AIR - A Writer's Journey...

Photo Courtesy visitpearlharbor.org
AIR has been an active project since September 2017 and the most difficult novel undertaking for me to date.

Before one word could hit the page, I had to become a virtual Annapolis cadet, or midshipman, as it were, learning from the bottom up all things US Navy. After all this time, I am far from an expert, but a 1940 copy of the "Bluejackets Bible" helped. It was given to me by a dear friend who knew I was in deep research mode for AIR.

The fact that it was the edition many of the sailors on board the USS Oklahoma would have had in their lockers that fateful Sunday made it a weighty book indeed in terms of information, yes, but more so, emotion.

What first struck me was not six pages in where midshipmen were taught to identify the Flag of Principal Maritime Nations for 1940, and although it should not have come as a surprise, but seeing the Nazi Swastika and the Japanese Rising Sun emblems startled me and gave me a chill. I had a visceral feeling of death wash over me, of men crying, screaming, burning, begging for their mothers, the wails only dying with the extraction of air bubbles as they sink further down into the sea, their only invitation—the intake of death... drowning... fierce, painful, then a quiet stillness for all eternity.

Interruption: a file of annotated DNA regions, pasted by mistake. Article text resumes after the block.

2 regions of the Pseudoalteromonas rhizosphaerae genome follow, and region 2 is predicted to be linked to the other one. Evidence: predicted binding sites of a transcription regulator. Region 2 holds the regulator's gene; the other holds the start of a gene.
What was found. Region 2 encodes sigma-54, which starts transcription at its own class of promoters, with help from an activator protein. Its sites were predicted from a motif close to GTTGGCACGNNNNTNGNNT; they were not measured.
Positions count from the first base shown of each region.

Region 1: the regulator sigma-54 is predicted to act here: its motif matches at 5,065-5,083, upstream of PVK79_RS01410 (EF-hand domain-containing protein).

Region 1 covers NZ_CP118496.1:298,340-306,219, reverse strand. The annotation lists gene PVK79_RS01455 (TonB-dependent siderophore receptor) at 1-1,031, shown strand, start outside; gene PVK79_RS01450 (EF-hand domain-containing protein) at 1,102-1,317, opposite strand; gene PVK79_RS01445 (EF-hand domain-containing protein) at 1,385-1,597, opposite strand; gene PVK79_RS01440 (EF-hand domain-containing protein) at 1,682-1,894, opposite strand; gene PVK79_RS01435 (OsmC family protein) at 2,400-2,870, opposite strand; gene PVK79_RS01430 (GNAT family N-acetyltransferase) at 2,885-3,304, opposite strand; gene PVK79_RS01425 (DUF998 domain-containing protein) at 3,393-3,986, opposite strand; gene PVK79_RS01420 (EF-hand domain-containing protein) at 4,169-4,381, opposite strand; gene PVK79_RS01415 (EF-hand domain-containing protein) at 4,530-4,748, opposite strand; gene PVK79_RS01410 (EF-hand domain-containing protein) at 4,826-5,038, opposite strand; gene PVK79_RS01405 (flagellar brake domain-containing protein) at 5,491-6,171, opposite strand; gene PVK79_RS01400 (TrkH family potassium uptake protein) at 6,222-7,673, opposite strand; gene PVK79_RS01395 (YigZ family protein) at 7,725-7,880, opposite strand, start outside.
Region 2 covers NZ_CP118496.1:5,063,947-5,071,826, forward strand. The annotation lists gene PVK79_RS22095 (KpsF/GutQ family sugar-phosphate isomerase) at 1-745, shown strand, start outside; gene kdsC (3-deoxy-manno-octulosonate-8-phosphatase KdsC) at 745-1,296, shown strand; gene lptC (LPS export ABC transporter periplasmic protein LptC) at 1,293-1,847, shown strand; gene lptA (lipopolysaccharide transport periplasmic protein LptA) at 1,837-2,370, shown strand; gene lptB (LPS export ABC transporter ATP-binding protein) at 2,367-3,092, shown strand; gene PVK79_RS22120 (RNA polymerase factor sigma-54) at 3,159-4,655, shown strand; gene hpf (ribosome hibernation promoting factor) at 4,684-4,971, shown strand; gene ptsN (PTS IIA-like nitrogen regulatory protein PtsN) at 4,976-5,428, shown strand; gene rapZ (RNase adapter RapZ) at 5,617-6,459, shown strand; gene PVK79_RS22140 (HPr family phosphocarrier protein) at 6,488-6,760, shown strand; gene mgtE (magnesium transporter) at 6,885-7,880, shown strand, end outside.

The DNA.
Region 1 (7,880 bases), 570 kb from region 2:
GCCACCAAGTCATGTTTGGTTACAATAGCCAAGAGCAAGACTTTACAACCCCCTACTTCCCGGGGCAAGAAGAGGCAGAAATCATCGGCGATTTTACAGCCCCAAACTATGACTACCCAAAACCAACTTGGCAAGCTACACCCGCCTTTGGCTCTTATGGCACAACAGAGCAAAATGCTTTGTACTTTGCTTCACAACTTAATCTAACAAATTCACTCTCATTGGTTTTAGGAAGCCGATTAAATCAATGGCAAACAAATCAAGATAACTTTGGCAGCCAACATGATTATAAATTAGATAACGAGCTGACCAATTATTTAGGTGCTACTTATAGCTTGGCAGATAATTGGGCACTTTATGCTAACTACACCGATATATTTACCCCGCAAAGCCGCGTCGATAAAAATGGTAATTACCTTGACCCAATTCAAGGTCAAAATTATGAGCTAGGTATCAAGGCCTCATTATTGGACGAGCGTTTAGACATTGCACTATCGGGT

Those boys wouldn’t have given that page a second glance, for in 1940 no one knew the total cost of that war, the torture that would befall survivors under those regimes, and most importantly, no American ever questioned their country's might.

Looking at this page some 70+ years later, we know, and it’s hard to see those emblems in a North American book and accept that this was real - the immense pain, the endless loss.
It was in this time-weary and worn book that the pain of this journey began and it has never subsided. It is up to me to do these men proud. I am only human and I will make mistakes, but not for one moment do I take a casual stance towards these men and their story. I need to listen to their whispering voices and learn from their lessons hard fought.

The journey of AIR continues...

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